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'Graphic Details' Q&A: Michael Kaminer

By Leah Berkenwald

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What began with a 2008 story about autobiographical comics by Jewish women in the Forward has developed into a touring museum exhibit. Graphic Details: Confessional Comics by Jewish Women is the first exhibit to explore what co-curator Michael Kaminer calls a “unique and prolific niche of graphic storytelling” by Jewish women. The exhibit features the work of 18 Jewish women artists, some of which is being seen by the public for the first time.

We at JWA were taken with this project. We spoke with Michael Kaminer, co-curator and author of “Graphic Confessions of Jewish Women,” the Forward article that started it all. This is the first in a series of interviews; we will be posting weekly interviews with the artists and samples of their work.

Leah Berkenwald: How did you first get into comics?

Michael Kaminer: My parents have told me I learned to read by scanning newspaper comic strips and watching “Sesame Street”. At 5 or 6, I started buying every comic book I could get my hands on - Richie Rich, Archie, superhero comics a little later. As an adult, I got into alternative and indie comics, as well as editorial cartoons. And in my 30s, I started collecting. The first original piece I bought was a ten-page sequence by Aline Kominsky-Crumb, who’s represented in the show. Meanwhile, there are still boxes of old comics at my parents’ place because I don’t have the space.

Growing up, did you ever think about the gender of the comic artists you read?

On a conscious level, I don’t think I had any awareness around gender of the artists. I certainly was aware of subtleties in character portrayals – Wonder Woman vs. Batman, or Veronica vs. Reggie. I have a feeling that even back then, my radar was going off about stereotypical or dishonest depictions of women. At that age, I didn’t really have access to the women who were shaking up comics, nor was their material available to a nine-year-old in Montreal. But that’s one reason why it’s such a thrill to work with pioneers like Trina Robbins, Sharon Rudahl or Diane Noomin now.

What interested you about the trend of Jewish women doing autobiographical comics you observed at the 2008 Museum of Comic and Cartoon Art Expo in New York?

The story kind of told itself. I was on the lookout for women artists because that’s a large part of what I collect. Their voices always seem sharper, the powers of observation more refined, and the humor riotous. I probably had my Jewish filter up because I was a contributing editor to a magazine called Jewish Living at the time. And the autobiographical element just emerged as a common thread among the artists I encountered. When Jewish Living tanked, I took the story to the Forward, and the piece — which ran in December 2008 — became “Graphic Details,” the show.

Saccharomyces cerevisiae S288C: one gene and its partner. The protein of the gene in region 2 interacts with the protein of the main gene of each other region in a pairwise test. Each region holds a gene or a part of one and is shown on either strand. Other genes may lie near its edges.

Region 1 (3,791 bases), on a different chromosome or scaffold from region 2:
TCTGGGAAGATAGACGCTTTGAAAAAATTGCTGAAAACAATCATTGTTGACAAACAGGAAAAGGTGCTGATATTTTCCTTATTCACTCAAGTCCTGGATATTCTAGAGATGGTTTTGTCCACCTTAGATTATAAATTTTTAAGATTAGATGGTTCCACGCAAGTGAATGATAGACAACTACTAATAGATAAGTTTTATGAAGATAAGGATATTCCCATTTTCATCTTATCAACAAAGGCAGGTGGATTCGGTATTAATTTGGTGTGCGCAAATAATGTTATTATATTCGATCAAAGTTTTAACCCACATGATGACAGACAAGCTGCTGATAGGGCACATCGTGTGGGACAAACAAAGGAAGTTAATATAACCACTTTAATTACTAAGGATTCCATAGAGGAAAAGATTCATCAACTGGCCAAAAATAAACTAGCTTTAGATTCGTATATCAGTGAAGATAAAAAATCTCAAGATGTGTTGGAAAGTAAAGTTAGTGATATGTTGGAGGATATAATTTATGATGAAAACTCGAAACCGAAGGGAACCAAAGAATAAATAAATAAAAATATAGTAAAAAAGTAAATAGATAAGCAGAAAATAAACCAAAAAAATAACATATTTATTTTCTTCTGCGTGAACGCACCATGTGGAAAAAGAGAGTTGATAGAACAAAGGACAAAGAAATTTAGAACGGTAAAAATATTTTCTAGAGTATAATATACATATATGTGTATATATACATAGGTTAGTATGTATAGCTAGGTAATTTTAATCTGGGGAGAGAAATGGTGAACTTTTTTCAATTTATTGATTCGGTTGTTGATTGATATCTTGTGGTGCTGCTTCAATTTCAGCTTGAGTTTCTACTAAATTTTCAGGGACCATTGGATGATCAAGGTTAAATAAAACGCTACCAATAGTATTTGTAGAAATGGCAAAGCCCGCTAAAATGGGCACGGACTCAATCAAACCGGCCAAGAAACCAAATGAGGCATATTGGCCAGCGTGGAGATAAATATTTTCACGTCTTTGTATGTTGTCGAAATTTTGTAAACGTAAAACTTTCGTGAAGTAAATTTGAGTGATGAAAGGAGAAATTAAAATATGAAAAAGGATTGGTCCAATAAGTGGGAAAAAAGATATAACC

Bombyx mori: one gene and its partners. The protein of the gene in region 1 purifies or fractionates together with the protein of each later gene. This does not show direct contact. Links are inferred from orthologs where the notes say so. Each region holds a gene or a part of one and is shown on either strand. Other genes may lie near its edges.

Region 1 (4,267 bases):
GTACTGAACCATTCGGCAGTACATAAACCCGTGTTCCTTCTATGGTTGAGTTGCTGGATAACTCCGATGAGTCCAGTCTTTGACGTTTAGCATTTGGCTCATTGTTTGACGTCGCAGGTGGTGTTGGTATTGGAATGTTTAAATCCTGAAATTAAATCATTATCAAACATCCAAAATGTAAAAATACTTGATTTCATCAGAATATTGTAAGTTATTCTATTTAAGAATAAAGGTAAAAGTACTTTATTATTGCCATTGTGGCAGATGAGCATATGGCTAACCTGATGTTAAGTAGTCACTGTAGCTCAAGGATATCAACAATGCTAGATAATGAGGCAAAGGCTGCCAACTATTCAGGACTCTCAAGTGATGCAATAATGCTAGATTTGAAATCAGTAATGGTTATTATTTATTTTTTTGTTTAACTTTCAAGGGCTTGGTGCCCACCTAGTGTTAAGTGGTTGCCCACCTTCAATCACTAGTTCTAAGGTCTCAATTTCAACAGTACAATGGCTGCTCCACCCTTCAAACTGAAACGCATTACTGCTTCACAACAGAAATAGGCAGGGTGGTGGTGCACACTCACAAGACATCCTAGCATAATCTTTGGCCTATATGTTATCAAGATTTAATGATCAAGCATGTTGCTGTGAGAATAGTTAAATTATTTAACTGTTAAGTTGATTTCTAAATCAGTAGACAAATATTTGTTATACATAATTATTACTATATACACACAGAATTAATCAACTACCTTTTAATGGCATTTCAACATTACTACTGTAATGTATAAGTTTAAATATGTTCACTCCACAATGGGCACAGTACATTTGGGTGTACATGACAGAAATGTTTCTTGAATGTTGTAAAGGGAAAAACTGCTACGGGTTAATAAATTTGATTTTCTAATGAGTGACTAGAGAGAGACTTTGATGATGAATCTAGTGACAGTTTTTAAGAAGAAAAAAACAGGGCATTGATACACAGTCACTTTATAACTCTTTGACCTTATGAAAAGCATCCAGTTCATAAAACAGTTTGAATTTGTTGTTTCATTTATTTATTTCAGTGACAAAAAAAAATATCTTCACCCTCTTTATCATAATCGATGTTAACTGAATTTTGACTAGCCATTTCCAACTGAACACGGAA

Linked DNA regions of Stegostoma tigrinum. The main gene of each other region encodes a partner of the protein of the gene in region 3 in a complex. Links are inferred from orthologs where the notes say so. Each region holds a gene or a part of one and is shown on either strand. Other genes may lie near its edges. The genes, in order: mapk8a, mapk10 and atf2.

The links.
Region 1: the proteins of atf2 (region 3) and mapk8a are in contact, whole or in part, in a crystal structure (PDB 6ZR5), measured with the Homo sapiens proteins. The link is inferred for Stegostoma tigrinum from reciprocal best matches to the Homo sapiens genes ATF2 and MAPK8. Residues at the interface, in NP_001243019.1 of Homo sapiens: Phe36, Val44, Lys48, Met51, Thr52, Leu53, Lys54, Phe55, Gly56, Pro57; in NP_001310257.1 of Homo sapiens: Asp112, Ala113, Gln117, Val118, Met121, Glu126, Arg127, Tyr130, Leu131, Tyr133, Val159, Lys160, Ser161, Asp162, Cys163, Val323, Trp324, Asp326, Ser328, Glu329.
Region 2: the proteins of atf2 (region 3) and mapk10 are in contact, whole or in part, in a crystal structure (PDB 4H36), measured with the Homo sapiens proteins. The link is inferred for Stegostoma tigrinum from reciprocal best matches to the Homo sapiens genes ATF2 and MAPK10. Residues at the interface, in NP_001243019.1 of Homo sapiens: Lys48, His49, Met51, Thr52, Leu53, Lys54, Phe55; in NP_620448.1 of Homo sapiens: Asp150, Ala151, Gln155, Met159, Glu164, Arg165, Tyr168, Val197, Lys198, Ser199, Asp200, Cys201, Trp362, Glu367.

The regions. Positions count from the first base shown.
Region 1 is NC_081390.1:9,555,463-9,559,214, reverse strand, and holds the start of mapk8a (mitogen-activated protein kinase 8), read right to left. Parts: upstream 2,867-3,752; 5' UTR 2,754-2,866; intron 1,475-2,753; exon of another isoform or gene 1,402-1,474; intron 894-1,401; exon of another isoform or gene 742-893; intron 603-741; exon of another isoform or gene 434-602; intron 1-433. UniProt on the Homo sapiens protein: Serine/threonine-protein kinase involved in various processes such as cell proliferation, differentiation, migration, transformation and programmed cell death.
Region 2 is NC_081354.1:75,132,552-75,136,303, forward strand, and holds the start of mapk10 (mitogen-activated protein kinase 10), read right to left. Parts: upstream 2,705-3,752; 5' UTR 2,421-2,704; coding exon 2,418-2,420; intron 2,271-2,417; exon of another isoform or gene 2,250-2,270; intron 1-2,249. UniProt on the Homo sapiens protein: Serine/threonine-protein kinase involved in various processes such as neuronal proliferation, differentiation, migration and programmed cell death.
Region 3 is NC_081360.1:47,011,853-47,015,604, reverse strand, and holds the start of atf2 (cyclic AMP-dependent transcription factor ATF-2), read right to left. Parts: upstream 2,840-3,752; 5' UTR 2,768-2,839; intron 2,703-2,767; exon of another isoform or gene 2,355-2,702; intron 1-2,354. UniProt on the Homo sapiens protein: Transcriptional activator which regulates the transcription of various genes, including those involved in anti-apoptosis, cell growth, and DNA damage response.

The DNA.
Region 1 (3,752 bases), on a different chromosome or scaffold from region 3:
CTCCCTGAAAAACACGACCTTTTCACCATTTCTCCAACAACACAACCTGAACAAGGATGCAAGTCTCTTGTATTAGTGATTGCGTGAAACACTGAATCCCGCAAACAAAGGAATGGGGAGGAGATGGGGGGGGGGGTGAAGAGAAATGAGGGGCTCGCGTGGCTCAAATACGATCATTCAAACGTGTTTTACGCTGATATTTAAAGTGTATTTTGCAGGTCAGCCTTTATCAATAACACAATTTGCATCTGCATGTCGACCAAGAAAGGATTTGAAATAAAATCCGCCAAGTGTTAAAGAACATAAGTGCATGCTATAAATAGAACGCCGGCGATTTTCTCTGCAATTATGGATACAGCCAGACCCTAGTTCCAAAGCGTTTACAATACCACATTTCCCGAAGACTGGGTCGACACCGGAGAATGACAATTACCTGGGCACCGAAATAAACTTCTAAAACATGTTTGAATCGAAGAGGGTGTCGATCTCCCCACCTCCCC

What kinds of reactions did you get when you pitched the Graphic Details exhibit to museums?

Across the board, the response has been enthusiastic. The Cartoon Art Museum people told us that Graphic Details was the first show they’ve presented with an explicitly Jewish theme, so that was exciting. The Koffler’s been amazing and supportive; I was blown away that they got us the Gladstone as a venue. It’s one of the highest-profile galleries in Toronto. And Yeshiva University Museum in New York, where I live, jumped right on board after a curator read about the show in The New York Times.

What can we learn about Judaism, gender and comics from this exhibit?

A few things. First, I hope visitors develop some kind of relationship with the artists in the show. I would love if people would explore the work of the women in Graphic Details. Second, I’d be thrilled if they got curious about other comics by women as a result of seeing this show. There’s just a wealth of material out there, and it feels like we’re in a kind of golden age. Third, I hope people get an appreciation for comics as an art form. It always amazes me that people still dismiss comics as “low” or for kids. It’s an incredibly sophisticated form of storytelling, with levels and layers that are as complex as anything in visual arts. Fourth, I hope people gain a new perspective on how Jews continue to reinvent comics; it’s a medium we’ve helped shape over the years. Finally, I hope visitors get a renewed appreciation of the powerful voices women continue to bring to comics. And, of course, if people get a good laugh or shed a tear over one of the works, I’ll know we did our job.


Graphic Details will finish its run at the Cartoon Art Museum in San Francisco on Sunday, January 30. It will open in Toronto on February 17, presented by The Koffler Centre of the Arts at the Gladstone Hotel galleries on the West Queen West arts strip, and run through April 17, 2011. In January 2012, Graphic Details will open at New York’s prestigious Yeshiva University Museum and University of Michigan’s School of Art & Design will host “Graphic Details” at its renowned Slusser Gallery in fall, 2012.

Michael Kaminer blogs about the exhibit and other interesting comic art news here.

Leah Berkenwald is the online communications specialist at the Jewish Women’s Archive, and a contributor to its Jewesses With Attitude blog.


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